How school leaders can keep education in the news


Greater transparency and responsiveness pays off in more and better media coverage, Bewley says, noting that the district is on TV or in the paper at least twice a week. IPS often gets favorable coverage on the newspaper’s editorial page as well.

“Our district must be unusual, because media attention isn’t a problem,” says Bewley. “We currently have a reporter camped out at one of our high schools writing a regular column on the goings-on at the campus.”

Bewley’s responsiveness means reporters call her when news is slow, giving her an opportunity to provide them with more news and information about IPS.

Norm Uhl, senior media relations manager for Houston Independent School District (HISD), has had similar success by packaging and pitching stories tailored to meet the needs and interests of individual news outlets.

Instead of relying on “one-size-fits-all” press releases, Uhl looks for creative ways to hook a reporter’s interest.

For example, he generated extensive coverage of HISD’s plans for its American Recovery and Reinvestment Act funds by pitching the story as a local stimulus package.

Uhl also is using Twitter to tweak reporters’ interest in coming news events or to alert them to pending announcements.

“We have a number of reporters following us on Twitter,” says Uhl, who combines social media outreach and a subscription news service with more traditional media relations strategies such as an online newsroom, eMail messages, and phone calls.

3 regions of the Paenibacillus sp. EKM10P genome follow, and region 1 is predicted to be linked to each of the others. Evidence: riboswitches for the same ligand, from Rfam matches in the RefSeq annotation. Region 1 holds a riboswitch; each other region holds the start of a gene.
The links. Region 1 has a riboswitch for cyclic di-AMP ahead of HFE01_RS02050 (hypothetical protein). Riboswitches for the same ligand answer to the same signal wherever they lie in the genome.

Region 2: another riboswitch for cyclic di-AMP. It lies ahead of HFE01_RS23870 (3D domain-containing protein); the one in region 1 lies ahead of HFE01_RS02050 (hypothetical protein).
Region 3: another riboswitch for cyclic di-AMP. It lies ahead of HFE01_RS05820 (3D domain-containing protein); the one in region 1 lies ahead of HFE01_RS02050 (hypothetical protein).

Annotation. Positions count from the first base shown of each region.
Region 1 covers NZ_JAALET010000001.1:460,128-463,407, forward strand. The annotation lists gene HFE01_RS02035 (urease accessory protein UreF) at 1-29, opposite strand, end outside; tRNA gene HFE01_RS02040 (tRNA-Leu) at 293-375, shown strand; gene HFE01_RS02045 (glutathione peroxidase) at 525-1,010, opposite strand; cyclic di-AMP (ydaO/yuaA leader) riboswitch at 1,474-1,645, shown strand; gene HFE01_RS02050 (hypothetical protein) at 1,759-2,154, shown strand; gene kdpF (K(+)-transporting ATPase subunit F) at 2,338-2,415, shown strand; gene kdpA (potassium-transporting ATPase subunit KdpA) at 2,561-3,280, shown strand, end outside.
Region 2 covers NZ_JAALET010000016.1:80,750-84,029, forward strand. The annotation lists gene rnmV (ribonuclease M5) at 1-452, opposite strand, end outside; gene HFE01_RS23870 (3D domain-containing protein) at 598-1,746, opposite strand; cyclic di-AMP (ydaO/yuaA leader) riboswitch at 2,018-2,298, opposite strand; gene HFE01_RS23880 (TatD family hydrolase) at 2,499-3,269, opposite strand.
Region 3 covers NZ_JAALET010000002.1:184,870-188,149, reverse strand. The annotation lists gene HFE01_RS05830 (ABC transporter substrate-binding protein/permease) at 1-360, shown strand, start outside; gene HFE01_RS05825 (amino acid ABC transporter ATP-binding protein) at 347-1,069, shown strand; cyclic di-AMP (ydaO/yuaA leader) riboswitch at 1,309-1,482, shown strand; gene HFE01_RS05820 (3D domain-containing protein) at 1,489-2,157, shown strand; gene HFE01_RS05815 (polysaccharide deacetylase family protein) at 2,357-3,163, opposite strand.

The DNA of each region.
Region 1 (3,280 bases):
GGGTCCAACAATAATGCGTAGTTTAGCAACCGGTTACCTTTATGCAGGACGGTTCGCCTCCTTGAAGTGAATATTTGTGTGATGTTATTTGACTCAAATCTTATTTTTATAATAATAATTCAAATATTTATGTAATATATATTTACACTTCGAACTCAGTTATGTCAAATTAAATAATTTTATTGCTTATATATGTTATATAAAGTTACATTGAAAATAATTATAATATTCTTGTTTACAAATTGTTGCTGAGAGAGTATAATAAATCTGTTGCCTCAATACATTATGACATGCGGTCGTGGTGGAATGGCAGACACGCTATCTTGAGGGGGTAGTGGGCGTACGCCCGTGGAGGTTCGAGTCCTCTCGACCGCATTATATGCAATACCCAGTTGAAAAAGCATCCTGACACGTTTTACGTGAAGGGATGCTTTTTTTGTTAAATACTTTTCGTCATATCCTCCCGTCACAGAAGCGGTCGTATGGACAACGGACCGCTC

Bewley deploys social media outlets such as Twitter and Facebook to build and maintain relationships with reporters as well as school district advocates.

“Media repays me for the access by calling to let me know when things are slow and they can definitely get my info on air or in the paper,” says Bewley. “I don’t think they’re making that offer to many other districts in Indy.”

While giving reporters more access to district information and officials can result in better and more frequent coverage, don’t expect reporters to serve as the district’s public relations agents.

“Brookings is correct that ‘…communication with reporters involves a mix of cooperative and adversarial moments’ and that ‘more informed coverage will not always be positive,'” says Jeffery Arnett, chief communications officer for Barrington 220 Community Unit School District, which is located about 35 miles northwest of Chicago.

Arnett says that educators and school board members sometimes have difficulty dealing with negative news.

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